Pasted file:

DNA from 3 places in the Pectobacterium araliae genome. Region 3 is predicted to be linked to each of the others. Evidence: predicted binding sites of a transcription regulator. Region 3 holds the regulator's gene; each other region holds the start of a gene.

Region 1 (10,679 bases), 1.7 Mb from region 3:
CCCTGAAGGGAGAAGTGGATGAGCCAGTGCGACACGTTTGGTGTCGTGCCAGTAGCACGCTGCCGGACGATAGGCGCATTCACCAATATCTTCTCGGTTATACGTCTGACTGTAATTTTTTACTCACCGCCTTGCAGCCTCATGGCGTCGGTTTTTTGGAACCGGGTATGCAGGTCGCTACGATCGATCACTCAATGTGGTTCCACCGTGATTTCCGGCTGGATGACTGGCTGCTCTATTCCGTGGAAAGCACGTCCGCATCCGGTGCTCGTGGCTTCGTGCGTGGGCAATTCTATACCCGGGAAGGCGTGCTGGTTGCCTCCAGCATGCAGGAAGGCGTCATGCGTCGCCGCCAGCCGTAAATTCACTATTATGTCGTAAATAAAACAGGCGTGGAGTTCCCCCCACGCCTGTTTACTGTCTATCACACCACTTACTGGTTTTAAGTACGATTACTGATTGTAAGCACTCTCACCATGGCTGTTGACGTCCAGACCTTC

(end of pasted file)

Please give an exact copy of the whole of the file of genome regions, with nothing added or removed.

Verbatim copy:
DNA from 3 places in the Pectobacterium araliae genome. Region 3 is predicted to be linked to each of the others. Evidence: predicted binding sites of a transcription regulator. Region 3 holds the regulator's gene; each other region holds the start of a gene.

Region 1 (10,679 bases), 1.7 Mb from region 3:
CCCTGAAGGGAGAAGTGGATGAGCCAGTGCGACACGTTTGGTGTCGTGCCAGTAGCACGCTGCCGGACGATAGGCGCATTCACCAATATCTTCTCGGTTATACGTCTGACTGTAATTTTTTACTCACCGCCTTGCAGCCTCATGGCGTCGGTTTTTTGGAACCGGGTATGCAGGTCGCTACGATCGATCACTCAATGTGGTTCCACCGTGATTTCCGGCTGGATGACTGGCTGCTCTATTCCGTGGAAAGCACGTCCGCATCCGGTGCTCGTGGCTTCGTGCGTGGGCAATTCTATACCCGGGAAGGCGTGCTGGTTGCCTCCAGCATGCAGGAAGGCGTCATGCGTCGCCGCCAGCCGTAAATTCACTATTATGTCGTAAATAAAACAGGCGTGGAGTTCCCCCCACGCCTGTTTACTGTCTATCACACCACTTACTGGTTTTAAGTACGATTACTGATTGTAAGCACTCTCACCATGGCTGTTGACGTCCAGACCTTC